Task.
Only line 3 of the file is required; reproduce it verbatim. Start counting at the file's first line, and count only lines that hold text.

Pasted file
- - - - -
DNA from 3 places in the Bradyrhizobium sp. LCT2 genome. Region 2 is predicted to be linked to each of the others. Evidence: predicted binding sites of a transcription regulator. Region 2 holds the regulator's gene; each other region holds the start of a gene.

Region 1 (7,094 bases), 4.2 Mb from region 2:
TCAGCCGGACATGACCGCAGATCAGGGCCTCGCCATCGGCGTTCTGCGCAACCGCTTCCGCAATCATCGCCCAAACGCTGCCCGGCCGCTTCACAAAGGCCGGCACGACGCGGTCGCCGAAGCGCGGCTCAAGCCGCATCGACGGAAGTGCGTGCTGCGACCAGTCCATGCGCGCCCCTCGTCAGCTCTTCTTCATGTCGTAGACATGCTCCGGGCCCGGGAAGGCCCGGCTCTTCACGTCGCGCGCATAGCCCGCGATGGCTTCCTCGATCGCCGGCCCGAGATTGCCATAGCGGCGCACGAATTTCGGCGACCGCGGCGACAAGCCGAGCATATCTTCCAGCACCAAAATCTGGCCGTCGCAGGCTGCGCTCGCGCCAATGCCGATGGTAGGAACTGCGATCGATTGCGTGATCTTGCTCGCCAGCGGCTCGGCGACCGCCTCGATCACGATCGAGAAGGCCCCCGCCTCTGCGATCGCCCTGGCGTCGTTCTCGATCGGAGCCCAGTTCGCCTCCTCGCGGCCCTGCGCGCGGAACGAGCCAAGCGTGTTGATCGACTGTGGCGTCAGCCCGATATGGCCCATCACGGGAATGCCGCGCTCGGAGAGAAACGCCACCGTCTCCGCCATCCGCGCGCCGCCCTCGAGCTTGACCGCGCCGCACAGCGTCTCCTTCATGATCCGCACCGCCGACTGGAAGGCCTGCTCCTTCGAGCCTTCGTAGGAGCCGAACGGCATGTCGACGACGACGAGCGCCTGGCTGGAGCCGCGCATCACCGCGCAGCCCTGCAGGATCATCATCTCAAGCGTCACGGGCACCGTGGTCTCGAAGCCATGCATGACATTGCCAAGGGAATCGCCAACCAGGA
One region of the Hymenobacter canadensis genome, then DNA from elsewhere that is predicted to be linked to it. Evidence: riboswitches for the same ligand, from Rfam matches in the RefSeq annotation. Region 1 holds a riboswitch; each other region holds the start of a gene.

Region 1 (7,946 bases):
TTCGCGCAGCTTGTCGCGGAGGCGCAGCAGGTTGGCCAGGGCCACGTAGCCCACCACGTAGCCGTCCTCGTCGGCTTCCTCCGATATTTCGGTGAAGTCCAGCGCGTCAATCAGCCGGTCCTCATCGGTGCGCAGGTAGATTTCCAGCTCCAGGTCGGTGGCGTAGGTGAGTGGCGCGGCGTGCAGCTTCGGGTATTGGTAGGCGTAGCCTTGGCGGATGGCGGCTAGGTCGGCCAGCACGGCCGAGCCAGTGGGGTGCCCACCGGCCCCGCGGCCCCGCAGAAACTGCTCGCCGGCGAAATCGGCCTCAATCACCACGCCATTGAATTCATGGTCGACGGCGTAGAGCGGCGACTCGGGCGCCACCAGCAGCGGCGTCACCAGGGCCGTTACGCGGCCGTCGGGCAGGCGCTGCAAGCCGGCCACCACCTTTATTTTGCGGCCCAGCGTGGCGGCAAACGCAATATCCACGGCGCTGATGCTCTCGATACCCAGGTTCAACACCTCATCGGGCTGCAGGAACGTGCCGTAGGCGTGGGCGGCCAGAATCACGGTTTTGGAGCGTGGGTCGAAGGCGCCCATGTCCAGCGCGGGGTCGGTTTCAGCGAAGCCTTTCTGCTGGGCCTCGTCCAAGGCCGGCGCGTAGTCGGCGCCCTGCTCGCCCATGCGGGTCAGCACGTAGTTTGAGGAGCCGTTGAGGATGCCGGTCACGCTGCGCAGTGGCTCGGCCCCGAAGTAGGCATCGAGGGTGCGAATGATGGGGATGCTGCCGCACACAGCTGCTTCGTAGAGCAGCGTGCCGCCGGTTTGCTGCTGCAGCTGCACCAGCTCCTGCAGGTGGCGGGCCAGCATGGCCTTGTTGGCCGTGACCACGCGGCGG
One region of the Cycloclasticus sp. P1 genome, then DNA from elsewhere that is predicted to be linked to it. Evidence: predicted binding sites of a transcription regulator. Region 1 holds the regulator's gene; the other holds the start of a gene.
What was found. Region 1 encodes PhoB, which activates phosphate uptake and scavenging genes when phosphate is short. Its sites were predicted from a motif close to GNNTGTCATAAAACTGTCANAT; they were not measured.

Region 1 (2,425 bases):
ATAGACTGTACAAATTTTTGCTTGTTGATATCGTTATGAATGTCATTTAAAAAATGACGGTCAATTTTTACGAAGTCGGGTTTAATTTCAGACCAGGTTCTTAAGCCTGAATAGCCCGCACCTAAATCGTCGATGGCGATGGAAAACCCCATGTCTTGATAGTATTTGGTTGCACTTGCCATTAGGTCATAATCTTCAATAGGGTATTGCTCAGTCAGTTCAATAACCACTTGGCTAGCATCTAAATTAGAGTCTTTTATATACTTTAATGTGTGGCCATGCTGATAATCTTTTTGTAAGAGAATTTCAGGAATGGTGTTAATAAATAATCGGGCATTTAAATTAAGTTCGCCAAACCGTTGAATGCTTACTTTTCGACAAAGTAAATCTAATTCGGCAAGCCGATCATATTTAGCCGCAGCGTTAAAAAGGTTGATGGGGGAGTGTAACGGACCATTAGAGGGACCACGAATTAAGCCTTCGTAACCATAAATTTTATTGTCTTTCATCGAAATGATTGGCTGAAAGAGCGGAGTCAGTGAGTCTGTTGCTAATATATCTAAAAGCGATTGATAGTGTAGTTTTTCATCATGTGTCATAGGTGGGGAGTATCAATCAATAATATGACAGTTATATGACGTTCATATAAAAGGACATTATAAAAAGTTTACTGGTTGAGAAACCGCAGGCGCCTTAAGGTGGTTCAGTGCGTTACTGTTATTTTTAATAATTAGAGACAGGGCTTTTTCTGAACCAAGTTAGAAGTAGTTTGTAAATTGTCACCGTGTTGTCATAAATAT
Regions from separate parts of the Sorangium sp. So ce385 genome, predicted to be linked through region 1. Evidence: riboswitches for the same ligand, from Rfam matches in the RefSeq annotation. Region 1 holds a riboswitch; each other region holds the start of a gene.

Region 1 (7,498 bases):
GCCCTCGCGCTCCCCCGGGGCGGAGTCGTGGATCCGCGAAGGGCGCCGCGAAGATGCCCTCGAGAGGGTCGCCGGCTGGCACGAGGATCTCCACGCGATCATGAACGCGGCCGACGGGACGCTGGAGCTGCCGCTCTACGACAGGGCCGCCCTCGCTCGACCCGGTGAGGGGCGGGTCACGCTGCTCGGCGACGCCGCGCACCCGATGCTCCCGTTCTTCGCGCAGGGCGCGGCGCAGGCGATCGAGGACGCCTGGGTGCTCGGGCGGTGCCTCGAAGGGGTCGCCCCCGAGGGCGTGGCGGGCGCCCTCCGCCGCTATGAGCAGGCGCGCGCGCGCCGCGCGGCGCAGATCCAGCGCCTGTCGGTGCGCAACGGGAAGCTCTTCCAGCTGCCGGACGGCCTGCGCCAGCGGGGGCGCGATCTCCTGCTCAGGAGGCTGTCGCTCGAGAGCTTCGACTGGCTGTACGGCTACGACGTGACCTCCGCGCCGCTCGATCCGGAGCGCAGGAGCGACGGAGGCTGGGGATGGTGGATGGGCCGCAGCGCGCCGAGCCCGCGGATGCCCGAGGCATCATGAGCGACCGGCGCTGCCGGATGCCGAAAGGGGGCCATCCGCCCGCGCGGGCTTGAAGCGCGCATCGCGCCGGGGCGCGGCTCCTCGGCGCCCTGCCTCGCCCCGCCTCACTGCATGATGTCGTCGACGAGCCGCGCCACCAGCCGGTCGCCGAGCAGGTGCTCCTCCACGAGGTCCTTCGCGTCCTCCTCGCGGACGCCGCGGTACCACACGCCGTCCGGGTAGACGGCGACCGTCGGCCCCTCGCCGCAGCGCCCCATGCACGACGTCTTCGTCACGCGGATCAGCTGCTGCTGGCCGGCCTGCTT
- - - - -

TCAGCCGGACATGACCGCAGATCAGGGCCTCGCCATCGGCGTTCTGCGCAACCGCTTCCGCAATCATCGCCCAAACGCTGCCCGGCCGCTTCACAAAGGCCGGCACGACGCGGTCGCCGAAGCGCGGCTCAAGCCGCATCGACGGAAGTGCGTGCTGCGACCAGTCCATGCGCGCCCCTCGTCAGCTCTTCTTCATGTCGTAGACATGCTCCGGGCCCGGGAAGGCCCGGCTCTTCACGTCGCGCGCATAGCCCGCGATGGCTTCCTCGATCGCCGGCCCGAGATTGCCATAGCGGCGCACGAATTTCGGCGACCGCGGCGACAAGCCGAGCATATCTTCCAGCACCAAAATCTGGCCGTCGCAGGCTGCGCTCGCGCCAATGCCGATGGTAGGAACTGCGATCGATTGCGTGATCTTGCTCGCCAGCGGCTCGGCGACCGCCTCGATCACGATCGAGAAGGCCCCCGCCTCTGCGATCGCCCTGGCGTCGTTCTCGATCGGAGCCCAGTTCGCCTCCTCGCGGCCCTGCGCGCGGAACGAGCCAAGCGTGTTGATCGACTGTGGCGTCAGCCCGATATGGCCCATCACGGGAATGCCGCGCTCGGAGAGAAACGCCACCGTCTCCGCCATCCGCGCGCCGCCCTCGAGCTTGACCGCGCCGCACAGCGTCTCCTTCATGATCCGCACCGCCGACTGGAAGGCCTGCTCCTTCGAGCCTTCGTAGGAGCCGAACGGCATGTCGACGACGACGAGCGCCTGGCTGGAGCCGCGCATCACCGCGCAGCCCTGCAGGATCATCATCTCAAGCGTCACGGGCACCGTGGTCTCGAAGCCATGCATGACATTGCCAAGGGAATCGCCAACCAGGA